Coming Out

coming out story, gay blogger, lgbt blogger, pride month, lgbt pride month

By now I’d hope that we’ve all wrapped up our Christmas shopping – I started AND finished yesterday, don’t judge. But in keeping with the spirit of the season I wanted to share what’s on my wish list this Christmas. Before you go and roll your eyes, hear me out. This post will go down in history as the most personal, in-depth, and transparent that I have written.

It’s no secret that I’m a gay man – if it is, then that cat is officially out of the bag now. While I may have mentioned my coming out story in previous posts, I’ve never went into detail about it. Until now that is. I’ve chosen to share my story because it’s my wish that it may serve as inspiration for other young people out there struggling with exactly what I went through 10 years ago, and ultimately because My Grownup Christmas Wish is that one day no one will have to deal with “coming out” because it was the hardest thing I ever had to go through. 

I still remember it like it was yesterday, even though it’s been over 10 years now. I was 14. It was the middle of the summer, and I was on break at my part-time job when my work day was cut short and I was plucked out of the office by my parents and ushered out the back door. No sooner than did I have the car door shut when my mom asked the three words that forever changed my life, “Are you gay?” Without a second to think about it, a pause to take it in, or to be taken back by it I replied “Yes.” It was the first time I had said it out loud to anyone, least of all my parents. Cue waterworks from my mom, and silence from my dad. It was only a short 10-15 minute drive home, but it seemed to drag on for hours. Once we got home the silence continued, interrupted by my mom’s sobs which were shortly joined by my own. Most of what occurred after that is a blur, by that I don’t remember most of the exact words that were spoken. There were a few that stood out, and that are still committed to memory. Like, “Do you think it feels good to take it up the butt?” or “What did we do to deserve this?” The only other thing I remember is how small I felt in that moment, so incredibly small. But not once did I try to deny it, and for that I’m incredibly proud of myself. To be fair though there wasn’t really any denying it. Because of growing up in a religious, military family I didn’t have anyone to talk to about what I was going through, and I resorted to the only place I knew I’d be safe, online chat rooms. 

To make a long story short I began chatting with a guy from Florida by the name of Eddie, along with a slew of other guys. It was such a sigh of relief to be able to talk to people about all the feelings that I had been holding inside for years. I was young, I was naive, and I was stupid, but most of all I was a young, horny gay man who had never had any outlet to explore those types of feelings before. Imagine being 14 and dealing with all the hormones that come with that WHILE trying to figure out what being gay means. It was a lot to handle, in and of itself. Needless to say, photos were exchanged – if I ever become “famous”, you’ll probably find some NSFW photos of me floating around out there. Remember Eddie from before? He’s actually responsible for outing me at the ripe age of 14. I opened my heart and soul to the guy, and because of that he was able to bring me down in one fell swoop. He had found out where I went to church and e-mailed all the ministers at that church telling them all about my gay lifestyle, complete with a full photo gallery of me in some not safe for church positions. My ministers in turn sent the message complete with photos to my parents, and the rest is history. 

Within a few minutes the world as I knew it had completely changed. It was something that I had wrestled with for most of my life. I’d always been called queer by my peers at school, and by always I mean always. From the 1st grade until 10th grade it was something that I dealt with EVERY day, but I couldn’t talk to my parents about it because I knew that I was different than the other boys. I hated going to school, I hated being around people, and most of all I hated myself. There were nights I would lay in bed and pray to God that he’d make me fall in love with a girl in order for it to all go away, but no such luck. Some days were better than others, but I always walked on eggshells. After coming out I was essentially grounded from everything. My cell phone was taken away, I wasn’t allowed to access the computer unless supervised, and I was placed into a counseling program complete with an antidepressant regime. Yes, some people really do believe that they can pray the gay out of you, and if that doesn’t work then a good dose of antidepressants will leave you feeling lifeless enough to not have feelings for men.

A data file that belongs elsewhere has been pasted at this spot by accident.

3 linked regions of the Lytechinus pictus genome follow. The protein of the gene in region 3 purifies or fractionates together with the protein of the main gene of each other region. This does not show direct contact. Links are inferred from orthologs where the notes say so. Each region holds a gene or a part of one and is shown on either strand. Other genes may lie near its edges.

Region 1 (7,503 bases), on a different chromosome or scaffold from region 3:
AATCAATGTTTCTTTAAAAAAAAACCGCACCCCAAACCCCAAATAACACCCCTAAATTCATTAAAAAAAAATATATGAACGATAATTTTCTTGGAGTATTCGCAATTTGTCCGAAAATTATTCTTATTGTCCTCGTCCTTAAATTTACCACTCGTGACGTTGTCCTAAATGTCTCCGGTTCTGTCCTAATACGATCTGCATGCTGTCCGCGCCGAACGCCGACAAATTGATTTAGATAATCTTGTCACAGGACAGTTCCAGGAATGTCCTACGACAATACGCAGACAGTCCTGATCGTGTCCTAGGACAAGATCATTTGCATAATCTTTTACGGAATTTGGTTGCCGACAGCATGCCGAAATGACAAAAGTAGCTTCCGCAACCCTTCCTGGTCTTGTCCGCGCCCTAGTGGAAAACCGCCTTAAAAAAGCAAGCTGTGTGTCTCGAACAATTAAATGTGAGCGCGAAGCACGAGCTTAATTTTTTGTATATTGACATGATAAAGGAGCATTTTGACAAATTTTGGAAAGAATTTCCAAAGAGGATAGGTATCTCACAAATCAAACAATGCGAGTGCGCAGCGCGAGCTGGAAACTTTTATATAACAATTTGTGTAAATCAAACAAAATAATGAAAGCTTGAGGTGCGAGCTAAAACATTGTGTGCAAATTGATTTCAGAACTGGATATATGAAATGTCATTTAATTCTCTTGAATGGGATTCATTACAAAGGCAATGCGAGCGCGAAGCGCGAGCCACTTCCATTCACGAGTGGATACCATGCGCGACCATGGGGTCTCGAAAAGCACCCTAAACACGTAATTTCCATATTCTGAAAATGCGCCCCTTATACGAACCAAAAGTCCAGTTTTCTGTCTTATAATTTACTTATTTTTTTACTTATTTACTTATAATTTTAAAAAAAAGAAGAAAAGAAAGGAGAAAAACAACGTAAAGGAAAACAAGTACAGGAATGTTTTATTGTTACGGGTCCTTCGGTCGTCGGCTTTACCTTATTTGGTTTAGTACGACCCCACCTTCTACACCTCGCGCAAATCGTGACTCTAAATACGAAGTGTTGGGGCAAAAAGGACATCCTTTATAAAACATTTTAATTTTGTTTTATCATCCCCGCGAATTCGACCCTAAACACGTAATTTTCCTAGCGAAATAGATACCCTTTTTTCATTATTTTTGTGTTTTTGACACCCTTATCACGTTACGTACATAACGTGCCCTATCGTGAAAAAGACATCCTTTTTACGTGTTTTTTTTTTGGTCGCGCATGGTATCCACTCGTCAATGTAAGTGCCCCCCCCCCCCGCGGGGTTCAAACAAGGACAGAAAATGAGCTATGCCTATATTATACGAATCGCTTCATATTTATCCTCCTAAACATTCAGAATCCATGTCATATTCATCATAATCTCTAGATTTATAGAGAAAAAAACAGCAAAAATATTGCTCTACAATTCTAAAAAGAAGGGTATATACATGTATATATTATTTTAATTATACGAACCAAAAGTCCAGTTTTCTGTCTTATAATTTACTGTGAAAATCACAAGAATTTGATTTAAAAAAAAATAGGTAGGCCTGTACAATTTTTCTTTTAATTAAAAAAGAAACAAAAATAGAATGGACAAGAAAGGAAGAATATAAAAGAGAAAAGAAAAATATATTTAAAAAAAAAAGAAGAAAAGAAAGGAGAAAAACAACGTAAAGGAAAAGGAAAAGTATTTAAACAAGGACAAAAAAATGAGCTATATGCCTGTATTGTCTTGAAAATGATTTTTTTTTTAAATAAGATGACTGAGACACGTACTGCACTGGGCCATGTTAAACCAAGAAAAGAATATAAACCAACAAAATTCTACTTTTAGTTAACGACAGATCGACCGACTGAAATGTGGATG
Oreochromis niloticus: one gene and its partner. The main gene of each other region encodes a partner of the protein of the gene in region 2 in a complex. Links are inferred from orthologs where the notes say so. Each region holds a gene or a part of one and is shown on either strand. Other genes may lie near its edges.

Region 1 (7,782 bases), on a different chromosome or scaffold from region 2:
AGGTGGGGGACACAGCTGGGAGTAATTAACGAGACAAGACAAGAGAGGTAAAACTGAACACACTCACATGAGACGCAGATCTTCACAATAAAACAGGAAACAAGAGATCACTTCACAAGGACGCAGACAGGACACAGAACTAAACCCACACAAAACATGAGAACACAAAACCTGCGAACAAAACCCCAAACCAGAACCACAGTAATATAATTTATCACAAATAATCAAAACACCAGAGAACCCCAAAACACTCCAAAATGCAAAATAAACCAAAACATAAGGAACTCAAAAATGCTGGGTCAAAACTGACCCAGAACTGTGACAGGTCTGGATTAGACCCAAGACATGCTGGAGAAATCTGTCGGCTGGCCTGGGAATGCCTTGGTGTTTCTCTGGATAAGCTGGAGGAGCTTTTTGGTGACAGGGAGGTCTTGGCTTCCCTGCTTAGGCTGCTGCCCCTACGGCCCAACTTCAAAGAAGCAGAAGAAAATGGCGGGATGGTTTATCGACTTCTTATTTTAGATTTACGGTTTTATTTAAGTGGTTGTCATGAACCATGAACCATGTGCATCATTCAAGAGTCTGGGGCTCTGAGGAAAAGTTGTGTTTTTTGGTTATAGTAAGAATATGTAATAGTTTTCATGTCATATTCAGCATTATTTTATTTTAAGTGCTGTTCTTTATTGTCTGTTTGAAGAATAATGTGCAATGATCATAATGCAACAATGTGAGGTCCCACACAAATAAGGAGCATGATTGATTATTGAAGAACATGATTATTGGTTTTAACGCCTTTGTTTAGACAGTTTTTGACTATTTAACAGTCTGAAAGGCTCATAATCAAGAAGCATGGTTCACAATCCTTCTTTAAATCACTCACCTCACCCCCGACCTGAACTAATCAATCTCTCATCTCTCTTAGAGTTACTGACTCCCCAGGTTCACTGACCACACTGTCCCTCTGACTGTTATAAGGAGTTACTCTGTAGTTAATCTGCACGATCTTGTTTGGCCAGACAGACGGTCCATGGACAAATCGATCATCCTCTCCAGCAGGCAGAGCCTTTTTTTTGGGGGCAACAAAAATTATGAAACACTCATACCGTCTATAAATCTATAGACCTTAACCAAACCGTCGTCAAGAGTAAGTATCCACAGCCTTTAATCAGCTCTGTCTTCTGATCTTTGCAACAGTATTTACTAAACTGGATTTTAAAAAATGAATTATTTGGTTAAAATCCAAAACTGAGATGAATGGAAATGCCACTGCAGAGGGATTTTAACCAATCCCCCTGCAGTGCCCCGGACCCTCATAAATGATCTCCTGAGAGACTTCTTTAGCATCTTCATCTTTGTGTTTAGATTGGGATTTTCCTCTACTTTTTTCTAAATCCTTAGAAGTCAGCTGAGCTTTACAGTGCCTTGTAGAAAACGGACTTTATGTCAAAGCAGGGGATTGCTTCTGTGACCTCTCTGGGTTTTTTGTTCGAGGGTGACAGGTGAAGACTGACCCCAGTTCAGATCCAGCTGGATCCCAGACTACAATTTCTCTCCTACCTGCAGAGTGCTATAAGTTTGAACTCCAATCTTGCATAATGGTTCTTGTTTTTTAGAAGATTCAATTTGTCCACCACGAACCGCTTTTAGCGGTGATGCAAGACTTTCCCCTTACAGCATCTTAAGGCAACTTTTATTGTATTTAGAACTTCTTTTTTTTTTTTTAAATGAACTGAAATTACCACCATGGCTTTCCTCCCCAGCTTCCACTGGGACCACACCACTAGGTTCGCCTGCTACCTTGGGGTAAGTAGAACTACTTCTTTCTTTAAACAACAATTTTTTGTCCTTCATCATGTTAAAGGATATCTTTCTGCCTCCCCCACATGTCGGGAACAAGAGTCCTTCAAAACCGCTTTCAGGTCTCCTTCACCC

The next 4 years were quite possibly some of the worst of my life, both personally and mentally. I skipped a lot of school, made a lot of stupid decisions, and slept with some horrible guys. After graduating high school I spent a few months couch surfing before moving in with a friend and sleeping in his living room for over a year, during this time I drank a lot, partied way too often, and never had a place to call home. This was painfully obvious during the Holidays – which is a big reason why I’m not a big Holiday kind of guy anymore, a fact that my dad often reminded me of. There were a few years where I wasn’t invited to family Thanksgiving or Christmas, and spent them with friend’s families instead.  At the end of it all I learned how to be self-sufficient, not without my fair share of trust issues though – sorry to all the guys I’ve tried to date, I know that was painfully evident. 

 Now seems like a good of time as any to share a moment in my life that I’ve never shared with anyone before. I honestly don’t feel incredibly comfortable sharing it, but I feel that it needs to be shared because it happens every day. There was a time in my life where I felt so badly about being gay that I  thought it would easier for everyone, including myself, if I wasn’t around anymore. It was the lowest point of my life, and one of the loneliest. Luckily for me and everyone else like me it does get better. 

I’ve come a long, long way in 10 years, and I honestly wouldn’t change any part of my coming out experience. While it was the hardest, most challenging portion of my life it helped me grow into the strong, independent man who I am today. Unfortunately not everyone is able to overcome the obstacles that coming out in close minded communities affords. My heart literally breaks every time I read an article about a young person ending their life due to bullying or not being accepted by their family, and it’s my hope in 2015 to showcase that things do get better. While my parents and I may not still see eye to eye on my sexuality, but we’ve come a long way, and I don’t allow myself to be bullied by anyone any longer.